The figures were in line with results from recent years.
Roughly one-third of students who do not pass as a sophomore go on to pass the exam in their junior or senior years.
“I’m very pleased to know we are getting good scores in the 10th grade,” Glendale Unified School District Board of Education President Mary Boger said.
“We find that those students who have still not passed the [exam] tend to be our English-language learners, who have not been with us long enough to be proficient in English.”
Burbank scores improved slightly compared to last year, with 90% of 10th-graders passing the English section of the exam, and 80% passing the math portion, representing a 1% increase in both categories.
While every student must pass the exam to earn a diploma, a recent state budget agreement exempts students with learning disabilities from the requirement.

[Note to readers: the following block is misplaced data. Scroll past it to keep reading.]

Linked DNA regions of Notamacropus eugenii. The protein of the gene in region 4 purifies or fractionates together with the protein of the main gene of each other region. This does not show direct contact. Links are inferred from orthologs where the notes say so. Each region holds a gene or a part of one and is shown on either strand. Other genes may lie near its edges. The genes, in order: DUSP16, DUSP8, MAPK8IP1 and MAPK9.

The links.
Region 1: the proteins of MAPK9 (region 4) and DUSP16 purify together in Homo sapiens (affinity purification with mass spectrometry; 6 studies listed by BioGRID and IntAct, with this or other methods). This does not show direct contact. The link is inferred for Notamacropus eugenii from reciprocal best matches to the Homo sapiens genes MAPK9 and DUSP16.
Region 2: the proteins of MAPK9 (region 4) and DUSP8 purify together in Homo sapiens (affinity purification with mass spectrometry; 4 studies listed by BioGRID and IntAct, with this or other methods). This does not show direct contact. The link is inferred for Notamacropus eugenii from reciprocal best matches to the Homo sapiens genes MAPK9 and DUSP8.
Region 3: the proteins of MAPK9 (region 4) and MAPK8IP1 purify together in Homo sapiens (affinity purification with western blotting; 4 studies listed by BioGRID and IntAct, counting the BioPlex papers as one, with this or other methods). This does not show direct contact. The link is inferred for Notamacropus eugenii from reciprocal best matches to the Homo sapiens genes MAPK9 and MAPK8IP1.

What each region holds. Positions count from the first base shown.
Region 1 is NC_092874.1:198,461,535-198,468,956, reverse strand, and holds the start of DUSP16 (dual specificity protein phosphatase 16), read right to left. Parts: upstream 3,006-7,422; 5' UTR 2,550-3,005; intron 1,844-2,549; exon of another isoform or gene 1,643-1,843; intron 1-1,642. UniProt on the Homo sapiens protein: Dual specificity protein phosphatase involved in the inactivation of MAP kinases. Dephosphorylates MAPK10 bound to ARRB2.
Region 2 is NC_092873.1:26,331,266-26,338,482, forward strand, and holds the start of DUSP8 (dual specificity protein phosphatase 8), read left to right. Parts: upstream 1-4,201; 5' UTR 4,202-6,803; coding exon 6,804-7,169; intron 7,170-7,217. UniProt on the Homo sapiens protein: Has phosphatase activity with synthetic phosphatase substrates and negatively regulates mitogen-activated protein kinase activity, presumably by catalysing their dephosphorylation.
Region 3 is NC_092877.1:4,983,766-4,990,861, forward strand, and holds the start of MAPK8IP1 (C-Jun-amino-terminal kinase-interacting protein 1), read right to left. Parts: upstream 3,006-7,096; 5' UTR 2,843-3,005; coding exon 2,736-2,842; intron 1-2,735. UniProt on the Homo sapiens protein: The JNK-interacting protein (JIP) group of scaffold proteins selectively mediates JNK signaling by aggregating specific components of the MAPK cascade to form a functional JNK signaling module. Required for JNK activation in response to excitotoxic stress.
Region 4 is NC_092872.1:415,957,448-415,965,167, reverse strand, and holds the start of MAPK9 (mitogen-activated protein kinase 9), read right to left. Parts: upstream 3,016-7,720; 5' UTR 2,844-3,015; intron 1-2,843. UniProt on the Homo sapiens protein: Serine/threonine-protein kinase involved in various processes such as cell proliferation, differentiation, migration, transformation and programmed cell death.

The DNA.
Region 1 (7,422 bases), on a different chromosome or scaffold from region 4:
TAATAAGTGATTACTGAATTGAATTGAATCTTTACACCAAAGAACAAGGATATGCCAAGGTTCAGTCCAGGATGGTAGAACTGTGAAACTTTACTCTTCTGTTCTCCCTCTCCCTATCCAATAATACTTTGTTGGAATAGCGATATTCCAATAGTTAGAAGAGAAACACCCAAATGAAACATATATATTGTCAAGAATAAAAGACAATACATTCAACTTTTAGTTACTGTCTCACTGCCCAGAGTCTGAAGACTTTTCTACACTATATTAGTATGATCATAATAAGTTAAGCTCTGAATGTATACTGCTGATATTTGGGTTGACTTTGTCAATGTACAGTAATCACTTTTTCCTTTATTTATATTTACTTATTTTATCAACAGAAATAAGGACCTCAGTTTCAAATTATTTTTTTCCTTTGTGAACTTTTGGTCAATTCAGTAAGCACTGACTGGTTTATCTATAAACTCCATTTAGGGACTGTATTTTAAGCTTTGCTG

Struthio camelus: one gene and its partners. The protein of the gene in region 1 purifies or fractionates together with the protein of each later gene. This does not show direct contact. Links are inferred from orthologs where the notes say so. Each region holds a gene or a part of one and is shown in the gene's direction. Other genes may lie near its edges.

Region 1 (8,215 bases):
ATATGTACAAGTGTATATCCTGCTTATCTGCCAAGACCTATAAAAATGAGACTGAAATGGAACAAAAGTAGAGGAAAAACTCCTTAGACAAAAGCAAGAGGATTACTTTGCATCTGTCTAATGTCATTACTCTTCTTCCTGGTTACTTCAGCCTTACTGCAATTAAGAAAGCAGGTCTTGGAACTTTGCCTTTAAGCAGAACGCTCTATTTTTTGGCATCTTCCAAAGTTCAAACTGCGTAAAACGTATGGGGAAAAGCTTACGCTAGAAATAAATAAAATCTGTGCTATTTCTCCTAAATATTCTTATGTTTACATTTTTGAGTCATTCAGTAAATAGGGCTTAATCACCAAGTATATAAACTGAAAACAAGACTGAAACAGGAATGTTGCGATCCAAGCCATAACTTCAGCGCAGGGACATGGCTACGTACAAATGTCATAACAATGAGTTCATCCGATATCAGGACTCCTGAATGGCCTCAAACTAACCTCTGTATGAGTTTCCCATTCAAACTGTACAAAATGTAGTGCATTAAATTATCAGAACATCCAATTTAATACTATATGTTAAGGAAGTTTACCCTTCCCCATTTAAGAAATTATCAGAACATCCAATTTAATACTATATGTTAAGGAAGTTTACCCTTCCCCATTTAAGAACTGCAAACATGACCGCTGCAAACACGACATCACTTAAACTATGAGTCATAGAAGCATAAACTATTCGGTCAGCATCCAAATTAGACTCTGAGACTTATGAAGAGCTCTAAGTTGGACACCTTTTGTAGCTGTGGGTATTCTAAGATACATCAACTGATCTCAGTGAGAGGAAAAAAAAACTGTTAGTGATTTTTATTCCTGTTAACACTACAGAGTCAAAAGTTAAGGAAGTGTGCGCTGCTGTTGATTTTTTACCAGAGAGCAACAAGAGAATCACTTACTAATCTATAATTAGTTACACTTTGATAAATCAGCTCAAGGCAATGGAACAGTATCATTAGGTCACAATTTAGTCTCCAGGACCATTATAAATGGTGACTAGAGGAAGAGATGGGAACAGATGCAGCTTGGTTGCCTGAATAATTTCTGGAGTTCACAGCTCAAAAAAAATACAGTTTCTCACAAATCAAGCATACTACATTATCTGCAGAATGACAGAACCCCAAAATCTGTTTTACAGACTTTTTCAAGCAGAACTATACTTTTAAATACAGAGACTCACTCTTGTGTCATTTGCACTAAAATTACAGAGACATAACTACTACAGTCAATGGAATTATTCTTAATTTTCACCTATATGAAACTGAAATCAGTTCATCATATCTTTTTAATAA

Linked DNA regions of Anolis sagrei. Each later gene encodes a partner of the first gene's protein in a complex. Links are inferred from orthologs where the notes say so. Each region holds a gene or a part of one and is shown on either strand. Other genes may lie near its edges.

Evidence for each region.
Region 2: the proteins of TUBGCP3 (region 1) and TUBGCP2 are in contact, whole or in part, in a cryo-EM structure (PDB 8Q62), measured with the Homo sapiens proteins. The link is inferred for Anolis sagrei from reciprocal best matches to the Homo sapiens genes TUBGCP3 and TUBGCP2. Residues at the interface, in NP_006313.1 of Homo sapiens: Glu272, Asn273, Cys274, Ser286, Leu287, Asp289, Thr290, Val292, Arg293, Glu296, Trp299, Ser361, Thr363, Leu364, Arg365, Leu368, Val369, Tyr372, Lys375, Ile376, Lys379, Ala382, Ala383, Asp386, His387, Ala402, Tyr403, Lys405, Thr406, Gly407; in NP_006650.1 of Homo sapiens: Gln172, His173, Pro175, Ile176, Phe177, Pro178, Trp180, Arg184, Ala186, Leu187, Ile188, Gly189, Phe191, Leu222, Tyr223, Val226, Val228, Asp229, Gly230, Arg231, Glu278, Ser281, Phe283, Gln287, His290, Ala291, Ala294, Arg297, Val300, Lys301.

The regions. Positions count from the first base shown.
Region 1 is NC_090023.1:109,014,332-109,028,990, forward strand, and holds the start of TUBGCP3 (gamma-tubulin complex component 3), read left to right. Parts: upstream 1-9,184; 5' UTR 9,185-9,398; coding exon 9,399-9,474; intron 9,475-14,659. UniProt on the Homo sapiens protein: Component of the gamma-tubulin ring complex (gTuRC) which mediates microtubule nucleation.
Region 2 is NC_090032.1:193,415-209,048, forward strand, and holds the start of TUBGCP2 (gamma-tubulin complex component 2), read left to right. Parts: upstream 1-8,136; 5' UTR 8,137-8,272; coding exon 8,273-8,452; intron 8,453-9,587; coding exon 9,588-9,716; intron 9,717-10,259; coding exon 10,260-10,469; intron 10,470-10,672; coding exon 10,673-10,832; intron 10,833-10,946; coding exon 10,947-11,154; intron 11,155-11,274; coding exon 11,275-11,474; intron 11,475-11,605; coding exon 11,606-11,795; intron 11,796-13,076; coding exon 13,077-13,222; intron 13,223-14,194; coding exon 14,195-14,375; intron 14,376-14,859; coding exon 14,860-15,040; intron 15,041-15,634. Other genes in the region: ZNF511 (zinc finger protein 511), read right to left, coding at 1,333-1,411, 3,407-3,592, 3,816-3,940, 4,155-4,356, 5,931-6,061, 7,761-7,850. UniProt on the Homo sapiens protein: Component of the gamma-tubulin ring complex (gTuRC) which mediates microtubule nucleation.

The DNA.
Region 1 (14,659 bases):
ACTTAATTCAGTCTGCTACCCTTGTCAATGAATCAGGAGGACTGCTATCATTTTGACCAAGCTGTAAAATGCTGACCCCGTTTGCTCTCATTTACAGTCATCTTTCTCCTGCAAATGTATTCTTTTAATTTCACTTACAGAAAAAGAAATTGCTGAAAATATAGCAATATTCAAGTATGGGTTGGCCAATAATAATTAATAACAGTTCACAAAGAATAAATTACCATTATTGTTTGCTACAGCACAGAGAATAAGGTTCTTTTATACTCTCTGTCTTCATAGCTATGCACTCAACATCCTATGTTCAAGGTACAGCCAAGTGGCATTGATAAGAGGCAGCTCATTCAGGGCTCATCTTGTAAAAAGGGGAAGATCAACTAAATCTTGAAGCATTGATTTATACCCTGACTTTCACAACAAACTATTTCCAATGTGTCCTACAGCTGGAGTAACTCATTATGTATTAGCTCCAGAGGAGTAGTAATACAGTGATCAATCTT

“The purpose of the exam is to ensure students leave high school with a minimum level of English and math skills,” state Supt. Jack O’Connell said Tuesday in announcing the results. “Our responsibility is to make sure high school graduates are ready for the rigors that certainly lie ahead in college and the workplace.”
O’Connell repeated his position that exempting students with learning disabilities from the exit exam requirement leaves them out of the accountability system, reducing the attention and resources they deserve.
But Boger contended the change was a positive one, and said she knew of one family who would likely welcome the change.
“We have special education kids who do all of their classwork and course work and because they’re unable to pass the exit exam, they are denied a diploma,” she said. “If that means this young man will be able to graduate, I’m very happy about that.”